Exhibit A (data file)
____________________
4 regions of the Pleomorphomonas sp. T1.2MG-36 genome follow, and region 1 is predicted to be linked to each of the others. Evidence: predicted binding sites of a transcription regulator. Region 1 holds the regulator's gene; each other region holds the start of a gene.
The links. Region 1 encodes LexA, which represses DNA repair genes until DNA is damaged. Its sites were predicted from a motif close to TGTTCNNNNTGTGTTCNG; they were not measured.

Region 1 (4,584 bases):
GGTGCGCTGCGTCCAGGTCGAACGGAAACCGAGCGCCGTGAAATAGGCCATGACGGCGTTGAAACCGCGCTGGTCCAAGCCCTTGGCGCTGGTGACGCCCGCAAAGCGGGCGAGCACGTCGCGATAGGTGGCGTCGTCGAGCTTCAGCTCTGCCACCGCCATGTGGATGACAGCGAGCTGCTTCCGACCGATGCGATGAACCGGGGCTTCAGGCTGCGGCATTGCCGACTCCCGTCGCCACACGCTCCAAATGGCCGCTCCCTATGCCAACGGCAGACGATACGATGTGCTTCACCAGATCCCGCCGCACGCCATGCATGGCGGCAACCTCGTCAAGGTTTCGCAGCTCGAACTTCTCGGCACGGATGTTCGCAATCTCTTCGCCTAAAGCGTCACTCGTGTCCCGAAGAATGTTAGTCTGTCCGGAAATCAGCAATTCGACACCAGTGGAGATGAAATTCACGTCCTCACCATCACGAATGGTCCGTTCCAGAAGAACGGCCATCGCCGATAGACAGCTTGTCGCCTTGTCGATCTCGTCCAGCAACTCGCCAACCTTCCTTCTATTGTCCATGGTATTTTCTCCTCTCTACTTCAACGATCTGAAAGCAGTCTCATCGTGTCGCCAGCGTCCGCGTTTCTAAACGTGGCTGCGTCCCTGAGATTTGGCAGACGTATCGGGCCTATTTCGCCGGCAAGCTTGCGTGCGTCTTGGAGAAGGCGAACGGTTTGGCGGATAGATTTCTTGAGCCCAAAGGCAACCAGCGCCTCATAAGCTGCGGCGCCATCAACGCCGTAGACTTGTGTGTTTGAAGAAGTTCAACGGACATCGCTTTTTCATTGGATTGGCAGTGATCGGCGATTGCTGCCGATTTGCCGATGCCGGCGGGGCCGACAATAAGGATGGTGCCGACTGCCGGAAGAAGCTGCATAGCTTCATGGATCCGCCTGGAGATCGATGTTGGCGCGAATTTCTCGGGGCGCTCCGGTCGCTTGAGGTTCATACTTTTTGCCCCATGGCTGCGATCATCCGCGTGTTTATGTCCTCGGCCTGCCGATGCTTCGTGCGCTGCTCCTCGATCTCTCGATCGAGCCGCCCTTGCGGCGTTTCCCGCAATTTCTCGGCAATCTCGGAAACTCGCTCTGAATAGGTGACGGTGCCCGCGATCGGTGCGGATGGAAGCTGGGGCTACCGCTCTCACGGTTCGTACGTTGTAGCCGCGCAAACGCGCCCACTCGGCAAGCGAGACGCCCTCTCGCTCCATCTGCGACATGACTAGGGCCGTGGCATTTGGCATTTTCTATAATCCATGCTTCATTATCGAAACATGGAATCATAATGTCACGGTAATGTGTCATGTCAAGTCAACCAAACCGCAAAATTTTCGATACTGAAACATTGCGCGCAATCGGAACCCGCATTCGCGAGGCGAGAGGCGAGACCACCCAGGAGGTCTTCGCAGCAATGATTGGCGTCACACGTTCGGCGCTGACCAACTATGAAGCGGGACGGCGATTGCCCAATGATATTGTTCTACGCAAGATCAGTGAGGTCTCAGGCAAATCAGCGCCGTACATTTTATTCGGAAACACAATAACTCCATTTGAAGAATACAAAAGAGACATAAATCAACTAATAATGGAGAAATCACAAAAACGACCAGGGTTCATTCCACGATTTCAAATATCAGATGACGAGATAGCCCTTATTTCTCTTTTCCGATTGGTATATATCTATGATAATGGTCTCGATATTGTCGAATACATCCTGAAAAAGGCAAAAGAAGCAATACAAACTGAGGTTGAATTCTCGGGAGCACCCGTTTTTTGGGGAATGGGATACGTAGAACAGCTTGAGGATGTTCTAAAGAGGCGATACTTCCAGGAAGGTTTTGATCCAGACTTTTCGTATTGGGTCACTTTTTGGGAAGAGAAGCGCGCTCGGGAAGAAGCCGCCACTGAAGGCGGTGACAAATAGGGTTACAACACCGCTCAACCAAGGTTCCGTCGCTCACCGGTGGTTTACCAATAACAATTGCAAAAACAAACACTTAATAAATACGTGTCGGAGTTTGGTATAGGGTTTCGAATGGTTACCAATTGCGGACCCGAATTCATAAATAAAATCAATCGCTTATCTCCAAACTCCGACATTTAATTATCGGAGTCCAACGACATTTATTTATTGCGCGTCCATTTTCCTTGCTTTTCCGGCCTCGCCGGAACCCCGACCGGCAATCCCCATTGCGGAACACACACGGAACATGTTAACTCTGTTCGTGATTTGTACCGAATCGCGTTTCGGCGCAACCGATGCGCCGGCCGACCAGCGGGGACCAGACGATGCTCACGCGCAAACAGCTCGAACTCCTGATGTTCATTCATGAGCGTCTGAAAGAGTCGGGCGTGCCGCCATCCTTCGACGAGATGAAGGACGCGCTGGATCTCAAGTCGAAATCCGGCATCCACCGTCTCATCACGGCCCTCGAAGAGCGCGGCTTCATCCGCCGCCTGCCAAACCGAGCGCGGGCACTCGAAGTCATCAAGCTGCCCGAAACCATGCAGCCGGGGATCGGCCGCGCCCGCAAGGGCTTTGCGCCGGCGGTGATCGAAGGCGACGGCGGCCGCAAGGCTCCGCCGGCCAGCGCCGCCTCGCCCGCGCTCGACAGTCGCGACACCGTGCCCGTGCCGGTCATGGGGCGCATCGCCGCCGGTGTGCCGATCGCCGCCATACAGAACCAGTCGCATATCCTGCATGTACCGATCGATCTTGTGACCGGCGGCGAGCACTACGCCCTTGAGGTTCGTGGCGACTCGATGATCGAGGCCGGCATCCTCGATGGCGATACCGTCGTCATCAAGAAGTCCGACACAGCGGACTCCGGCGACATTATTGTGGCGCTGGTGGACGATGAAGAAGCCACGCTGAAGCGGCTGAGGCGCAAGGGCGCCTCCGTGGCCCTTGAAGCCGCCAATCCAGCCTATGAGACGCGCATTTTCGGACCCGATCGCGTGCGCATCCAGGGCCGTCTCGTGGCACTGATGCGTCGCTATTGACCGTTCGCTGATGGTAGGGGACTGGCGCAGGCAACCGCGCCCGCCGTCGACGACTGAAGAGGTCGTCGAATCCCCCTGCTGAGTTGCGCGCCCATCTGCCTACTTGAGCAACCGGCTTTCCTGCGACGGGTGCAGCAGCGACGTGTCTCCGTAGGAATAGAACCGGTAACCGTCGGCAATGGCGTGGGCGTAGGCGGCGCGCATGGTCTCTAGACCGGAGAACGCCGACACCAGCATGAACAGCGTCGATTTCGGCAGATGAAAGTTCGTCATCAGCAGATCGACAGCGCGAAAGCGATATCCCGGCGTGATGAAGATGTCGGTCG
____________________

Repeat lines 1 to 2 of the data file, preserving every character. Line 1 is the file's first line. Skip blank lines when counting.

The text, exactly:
4 regions of the Pleomorphomonas sp. T1.2MG-36 genome follow, and region 1 is predicted to be linked to each of the others. Evidence: predicted binding sites of a transcription regulator. Region 1 holds the regulator's gene; each other region holds the start of a gene.
The links. Region 1 encodes LexA, which represses DNA repair genes until DNA is damaged. Its sites were predicted from a motif close to TGTTCNNNNTGTGTTCNG; they were not measured.